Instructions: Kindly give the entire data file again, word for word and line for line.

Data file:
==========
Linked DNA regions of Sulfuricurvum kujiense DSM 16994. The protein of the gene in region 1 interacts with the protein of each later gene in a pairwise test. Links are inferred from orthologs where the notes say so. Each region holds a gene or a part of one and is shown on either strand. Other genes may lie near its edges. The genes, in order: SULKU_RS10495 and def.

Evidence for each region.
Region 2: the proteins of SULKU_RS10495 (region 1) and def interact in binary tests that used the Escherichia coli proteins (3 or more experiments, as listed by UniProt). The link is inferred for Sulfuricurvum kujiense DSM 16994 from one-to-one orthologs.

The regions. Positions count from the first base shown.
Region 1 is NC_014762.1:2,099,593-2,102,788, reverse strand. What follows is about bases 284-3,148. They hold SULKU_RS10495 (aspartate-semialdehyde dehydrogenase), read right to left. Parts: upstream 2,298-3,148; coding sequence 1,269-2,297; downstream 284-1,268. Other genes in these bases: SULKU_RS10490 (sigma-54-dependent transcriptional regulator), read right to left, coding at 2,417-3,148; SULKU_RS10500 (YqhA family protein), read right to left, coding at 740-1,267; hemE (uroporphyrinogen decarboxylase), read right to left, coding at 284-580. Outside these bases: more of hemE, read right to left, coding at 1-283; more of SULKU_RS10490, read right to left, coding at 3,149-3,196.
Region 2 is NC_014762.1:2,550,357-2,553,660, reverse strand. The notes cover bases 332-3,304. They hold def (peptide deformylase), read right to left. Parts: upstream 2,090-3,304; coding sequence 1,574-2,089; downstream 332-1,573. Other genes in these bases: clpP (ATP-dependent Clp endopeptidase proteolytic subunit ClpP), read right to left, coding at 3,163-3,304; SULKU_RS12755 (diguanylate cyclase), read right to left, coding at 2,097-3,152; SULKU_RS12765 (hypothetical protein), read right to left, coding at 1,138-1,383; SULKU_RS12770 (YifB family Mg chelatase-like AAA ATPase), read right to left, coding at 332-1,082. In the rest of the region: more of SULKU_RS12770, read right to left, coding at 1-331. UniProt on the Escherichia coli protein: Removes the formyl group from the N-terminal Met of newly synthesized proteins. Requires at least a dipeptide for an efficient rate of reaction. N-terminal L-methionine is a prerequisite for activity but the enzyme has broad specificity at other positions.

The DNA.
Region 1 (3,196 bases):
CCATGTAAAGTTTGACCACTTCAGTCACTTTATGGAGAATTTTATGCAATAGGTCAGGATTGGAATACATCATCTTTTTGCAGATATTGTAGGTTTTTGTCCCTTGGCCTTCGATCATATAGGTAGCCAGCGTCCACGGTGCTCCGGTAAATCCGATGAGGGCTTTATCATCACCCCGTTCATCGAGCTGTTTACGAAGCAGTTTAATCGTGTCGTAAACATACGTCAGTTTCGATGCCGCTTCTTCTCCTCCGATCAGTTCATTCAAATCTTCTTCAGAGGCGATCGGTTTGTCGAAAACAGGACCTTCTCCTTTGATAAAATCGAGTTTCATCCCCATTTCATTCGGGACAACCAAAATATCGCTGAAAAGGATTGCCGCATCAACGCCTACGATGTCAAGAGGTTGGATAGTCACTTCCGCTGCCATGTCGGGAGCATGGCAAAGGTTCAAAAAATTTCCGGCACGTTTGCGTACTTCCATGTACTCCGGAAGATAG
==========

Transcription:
Linked DNA regions of Sulfuricurvum kujiense DSM 16994. The protein of the gene in region 1 interacts with the protein of each later gene in a pairwise test. Links are inferred from orthologs where the notes say so. Each region holds a gene or a part of one and is shown on either strand. Other genes may lie near its edges. The genes, in order: SULKU_RS10495 and def.

Evidence for each region.
Region 2: the proteins of SULKU_RS10495 (region 1) and def interact in binary tests that used the Escherichia coli proteins (3 or more experiments, as listed by UniProt). The link is inferred for Sulfuricurvum kujiense DSM 16994 from one-to-one orthologs.

The regions. Positions count from the first base shown.
Region 1 is NC_014762.1:2,099,593-2,102,788, reverse strand. What follows is about bases 284-3,148. They hold SULKU_RS10495 (aspartate-semialdehyde dehydrogenase), read right to left. Parts: upstream 2,298-3,148; coding sequence 1,269-2,297; downstream 284-1,268. Other genes in these bases: SULKU_RS10490 (sigma-54-dependent transcriptional regulator), read right to left, coding at 2,417-3,148; SULKU_RS10500 (YqhA family protein), read right to left, coding at 740-1,267; hemE (uroporphyrinogen decarboxylase), read right to left, coding at 284-580. Outside these bases: more of hemE, read right to left, coding at 1-283; more of SULKU_RS10490, read right to left, coding at 3,149-3,196.
Region 2 is NC_014762.1:2,550,357-2,553,660, reverse strand. The notes cover bases 332-3,304. They hold def (peptide deformylase), read right to left. Parts: upstream 2,090-3,304; coding sequence 1,574-2,089; downstream 332-1,573. Other genes in these bases: clpP (ATP-dependent Clp endopeptidase proteolytic subunit ClpP), read right to left, coding at 3,163-3,304; SULKU_RS12755 (diguanylate cyclase), read right to left, coding at 2,097-3,152; SULKU_RS12765 (hypothetical protein), read right to left, coding at 1,138-1,383; SULKU_RS12770 (YifB family Mg chelatase-like AAA ATPase), read right to left, coding at 332-1,082. In the rest of the region: more of SULKU_RS12770, read right to left, coding at 1-331. UniProt on the Escherichia coli protein: Removes the formyl group from the N-terminal Met of newly synthesized proteins. Requires at least a dipeptide for an efficient rate of reaction. N-terminal L-methionine is a prerequisite for activity but the enzyme has broad specificity at other positions.

The DNA.
Region 1 (3,196 bases):
CCATGTAAAGTTTGACCACTTCAGTCACTTTATGGAGAATTTTATGCAATAGGTCAGGATTGGAATACATCATCTTTTTGCAGATATTGTAGGTTTTTGTCCCTTGGCCTTCGATCATATAGGTAGCCAGCGTCCACGGTGCTCCGGTAAATCCGATGAGGGCTTTATCATCACCCCGTTCATCGAGCTGTTTACGAAGCAGTTTAATCGTGTCGTAAACATACGTCAGTTTCGATGCCGCTTCTTCTCCTCCGATCAGTTCATTCAAATCTTCTTCAGAGGCGATCGGTTTGTCGAAAACAGGACCTTCTCCTTTGATAAAATCGAGTTTCATCCCCATTTCATTCGGGACAACCAAAATATCGCTGAAAAGGATTGCCGCATCAACGCCTACGATGTCAAGAGGTTGGATAGTCACTTCCGCTGCCATGTCGGGAGCATGGCAAAGGTTCAAAAAATTTCCGGCACGTTTGCGTACTTCCATGTACTCCGGAAGATAG